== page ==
eraserheadBB’s review published on Letterboxd:
Got the privilege to see Blade Runner on the big screen, and on my second viewing of the film a few thoughts crossed my mind:
1.) Hot damn this could’ve been the greatest silent film of all time if Ridely Scott felt like it. It’s weird that I’m enjoying this film the most when nothing is happening. The silent film treatment would’ve axed Harrison Ford’s impersonation of a gay dude so I see nothing but positives. Ridley Scott has five versions of this film floating so why not make a sixth?
2.) I remember Vangelis’ score being fantastic the first viewing, but holy shit this may be the best score I’ve ever seen. It completely elevated what could be stale acting and contributes to creating the universe of Blade Runner just as much as game changing visual style. “Memories of Green” can make a grown man cry even without the context of the scene accompanying it.
3.) I swear to God if Blade Runner 2049 removes the Noir influence from the original for some CGI action nonsense I’ll walk out. Blade Runner works best as a futuristic homage to the film noir flicks of the 50’s and does so with its patient approach in presenting the setting and its use of shadows. I do not want to see the sun ever in the Blade Runner universe don’t fuck this up Charlie.
4.) The action in Blade Runner is... bad? Every action scene with Deckard vs A replicant feels incredibly awkward, acting and totally. The tone of Blade Runner feels consistent throughout, which isn’t always bad, as the tone is what makes the film stand out all these years later. Yet this patient tone leaves the action scenes with zero sense of urgency, especially in the final showdown.
5.) The ‘sex’ scene between Deckard and Rachael oh god it’s worse than I remembered. The only way I can see this scene being worth salvaging is if it’s a commentary of the human vs machine relationships of society. Deckard selfishly uses Rachael as a machine in that scene to satisfy his human pleasures, and Rachael follows and repeats his commands. But because Ridley got high and had leftover unicorn footage that commentary is rendered useless. And no, “the sex scene is awkward because they’re both robots” is not a good enough excuse.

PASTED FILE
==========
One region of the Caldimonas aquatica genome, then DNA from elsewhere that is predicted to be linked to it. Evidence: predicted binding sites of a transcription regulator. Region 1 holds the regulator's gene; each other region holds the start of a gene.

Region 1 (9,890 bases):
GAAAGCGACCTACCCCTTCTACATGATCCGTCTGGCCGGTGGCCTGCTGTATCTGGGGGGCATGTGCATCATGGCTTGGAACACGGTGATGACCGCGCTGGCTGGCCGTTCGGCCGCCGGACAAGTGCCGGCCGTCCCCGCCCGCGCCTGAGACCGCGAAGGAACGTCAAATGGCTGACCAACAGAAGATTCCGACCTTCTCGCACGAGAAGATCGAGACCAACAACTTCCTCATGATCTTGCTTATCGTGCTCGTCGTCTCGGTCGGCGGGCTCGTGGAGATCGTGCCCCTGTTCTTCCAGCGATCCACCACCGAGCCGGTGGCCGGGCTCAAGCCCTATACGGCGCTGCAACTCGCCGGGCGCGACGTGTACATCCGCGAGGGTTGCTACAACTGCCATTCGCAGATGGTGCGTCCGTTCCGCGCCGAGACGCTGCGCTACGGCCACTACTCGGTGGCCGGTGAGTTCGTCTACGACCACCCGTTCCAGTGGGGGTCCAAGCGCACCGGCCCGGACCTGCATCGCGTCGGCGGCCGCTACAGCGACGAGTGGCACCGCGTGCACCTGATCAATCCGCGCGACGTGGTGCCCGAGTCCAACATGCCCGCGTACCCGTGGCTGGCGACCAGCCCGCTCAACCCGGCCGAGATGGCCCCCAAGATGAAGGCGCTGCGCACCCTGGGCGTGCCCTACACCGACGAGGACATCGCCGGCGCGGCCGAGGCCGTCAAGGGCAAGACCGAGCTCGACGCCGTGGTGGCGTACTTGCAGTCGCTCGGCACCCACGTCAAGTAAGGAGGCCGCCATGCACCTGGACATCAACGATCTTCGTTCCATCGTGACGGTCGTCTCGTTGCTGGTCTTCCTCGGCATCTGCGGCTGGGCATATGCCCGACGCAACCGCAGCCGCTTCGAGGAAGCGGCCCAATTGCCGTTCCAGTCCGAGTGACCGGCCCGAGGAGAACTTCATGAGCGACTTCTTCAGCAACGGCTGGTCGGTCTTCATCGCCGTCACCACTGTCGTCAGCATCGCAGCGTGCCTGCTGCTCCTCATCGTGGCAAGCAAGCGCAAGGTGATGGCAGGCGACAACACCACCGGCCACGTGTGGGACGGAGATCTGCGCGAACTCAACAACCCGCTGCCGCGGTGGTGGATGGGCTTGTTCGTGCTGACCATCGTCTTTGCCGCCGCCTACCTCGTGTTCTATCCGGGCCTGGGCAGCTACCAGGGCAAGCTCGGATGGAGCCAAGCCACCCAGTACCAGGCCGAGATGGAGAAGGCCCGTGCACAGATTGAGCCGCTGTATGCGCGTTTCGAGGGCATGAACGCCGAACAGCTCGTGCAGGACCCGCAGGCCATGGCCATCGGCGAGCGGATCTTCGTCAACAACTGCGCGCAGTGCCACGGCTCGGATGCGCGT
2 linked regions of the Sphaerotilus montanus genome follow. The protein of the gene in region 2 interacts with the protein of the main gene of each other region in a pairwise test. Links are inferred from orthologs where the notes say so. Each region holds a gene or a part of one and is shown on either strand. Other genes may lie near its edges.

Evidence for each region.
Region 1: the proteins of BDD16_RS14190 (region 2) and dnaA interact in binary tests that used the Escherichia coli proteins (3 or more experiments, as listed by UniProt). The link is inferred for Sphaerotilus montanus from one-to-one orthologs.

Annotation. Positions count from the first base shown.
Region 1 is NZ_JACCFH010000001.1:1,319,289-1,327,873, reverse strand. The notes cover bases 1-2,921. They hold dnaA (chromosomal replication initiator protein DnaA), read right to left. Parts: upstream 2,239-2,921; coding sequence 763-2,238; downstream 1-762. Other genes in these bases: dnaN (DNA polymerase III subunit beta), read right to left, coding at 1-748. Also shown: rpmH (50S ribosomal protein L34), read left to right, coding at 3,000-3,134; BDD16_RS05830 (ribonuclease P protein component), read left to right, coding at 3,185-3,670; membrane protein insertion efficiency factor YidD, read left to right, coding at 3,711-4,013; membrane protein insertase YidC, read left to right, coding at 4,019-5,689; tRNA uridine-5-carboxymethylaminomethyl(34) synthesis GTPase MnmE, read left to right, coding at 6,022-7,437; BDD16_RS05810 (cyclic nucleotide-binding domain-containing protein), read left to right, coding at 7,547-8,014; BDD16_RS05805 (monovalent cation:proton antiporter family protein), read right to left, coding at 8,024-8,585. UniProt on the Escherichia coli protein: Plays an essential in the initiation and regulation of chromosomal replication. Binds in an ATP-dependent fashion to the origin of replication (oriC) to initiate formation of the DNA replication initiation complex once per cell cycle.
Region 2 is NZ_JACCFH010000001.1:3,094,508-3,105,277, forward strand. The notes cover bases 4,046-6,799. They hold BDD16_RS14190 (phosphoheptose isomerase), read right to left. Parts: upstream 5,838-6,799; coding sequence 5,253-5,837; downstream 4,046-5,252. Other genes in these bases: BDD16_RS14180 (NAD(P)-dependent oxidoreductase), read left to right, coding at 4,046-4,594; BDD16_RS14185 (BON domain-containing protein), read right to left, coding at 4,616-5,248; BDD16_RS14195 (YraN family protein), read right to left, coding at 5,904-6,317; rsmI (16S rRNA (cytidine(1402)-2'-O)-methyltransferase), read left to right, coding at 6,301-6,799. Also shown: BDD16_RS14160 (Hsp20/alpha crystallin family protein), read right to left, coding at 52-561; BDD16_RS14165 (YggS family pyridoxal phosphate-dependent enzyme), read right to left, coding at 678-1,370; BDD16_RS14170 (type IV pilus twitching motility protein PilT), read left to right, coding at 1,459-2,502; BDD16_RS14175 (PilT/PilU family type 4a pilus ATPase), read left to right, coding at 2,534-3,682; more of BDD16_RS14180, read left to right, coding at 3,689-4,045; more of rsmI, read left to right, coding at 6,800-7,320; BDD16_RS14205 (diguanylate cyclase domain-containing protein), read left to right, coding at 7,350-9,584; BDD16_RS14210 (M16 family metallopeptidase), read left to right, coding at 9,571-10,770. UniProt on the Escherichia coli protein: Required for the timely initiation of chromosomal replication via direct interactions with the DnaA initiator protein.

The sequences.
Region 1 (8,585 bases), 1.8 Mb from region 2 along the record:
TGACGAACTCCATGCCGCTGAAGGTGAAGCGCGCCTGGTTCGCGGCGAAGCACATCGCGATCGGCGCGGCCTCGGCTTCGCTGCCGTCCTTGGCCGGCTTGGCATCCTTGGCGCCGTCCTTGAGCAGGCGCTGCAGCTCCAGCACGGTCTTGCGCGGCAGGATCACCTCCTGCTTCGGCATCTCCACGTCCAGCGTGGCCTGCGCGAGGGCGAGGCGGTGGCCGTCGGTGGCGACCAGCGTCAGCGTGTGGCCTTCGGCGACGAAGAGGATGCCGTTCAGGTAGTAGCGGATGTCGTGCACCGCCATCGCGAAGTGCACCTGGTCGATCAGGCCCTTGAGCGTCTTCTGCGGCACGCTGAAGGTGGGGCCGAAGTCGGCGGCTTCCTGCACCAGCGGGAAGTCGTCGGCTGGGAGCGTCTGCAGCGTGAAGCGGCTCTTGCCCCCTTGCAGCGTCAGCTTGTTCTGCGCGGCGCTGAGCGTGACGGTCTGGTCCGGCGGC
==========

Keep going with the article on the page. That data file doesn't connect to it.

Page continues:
6.) Game Theory: Ridley Scott switched up the ending in the Final Cut to fuck with Harrison Ford. I can imagine Scott calling Ford and saying some sly comment like “Ayyyyy now you’re robotic acting makes sense u pouty slut.”
7.) Right before the final sequence in the Deckard vs Roy showdown, there is a brief shot where it looks like Roy is holding the dove like a corn dog. It made me audibly laugh in the theater and I got a dirty look.
In conclusion, Blade Runner is one of those films where I understand its classic and overrated labels, and fall somewhere in the middle. Blade Runner could stand on its own with only cinematography, mise en scene, and soundtrack, but the other factors that go into the film get in their own way too much for Blade Runner to be a huge favorite of mine. Blade Runner is a strange film to adapt, because I can imagine so many areas that can be improved on, yet I don’t think there’s any way you can touch the damn near visual perfection of the universe and do it justice.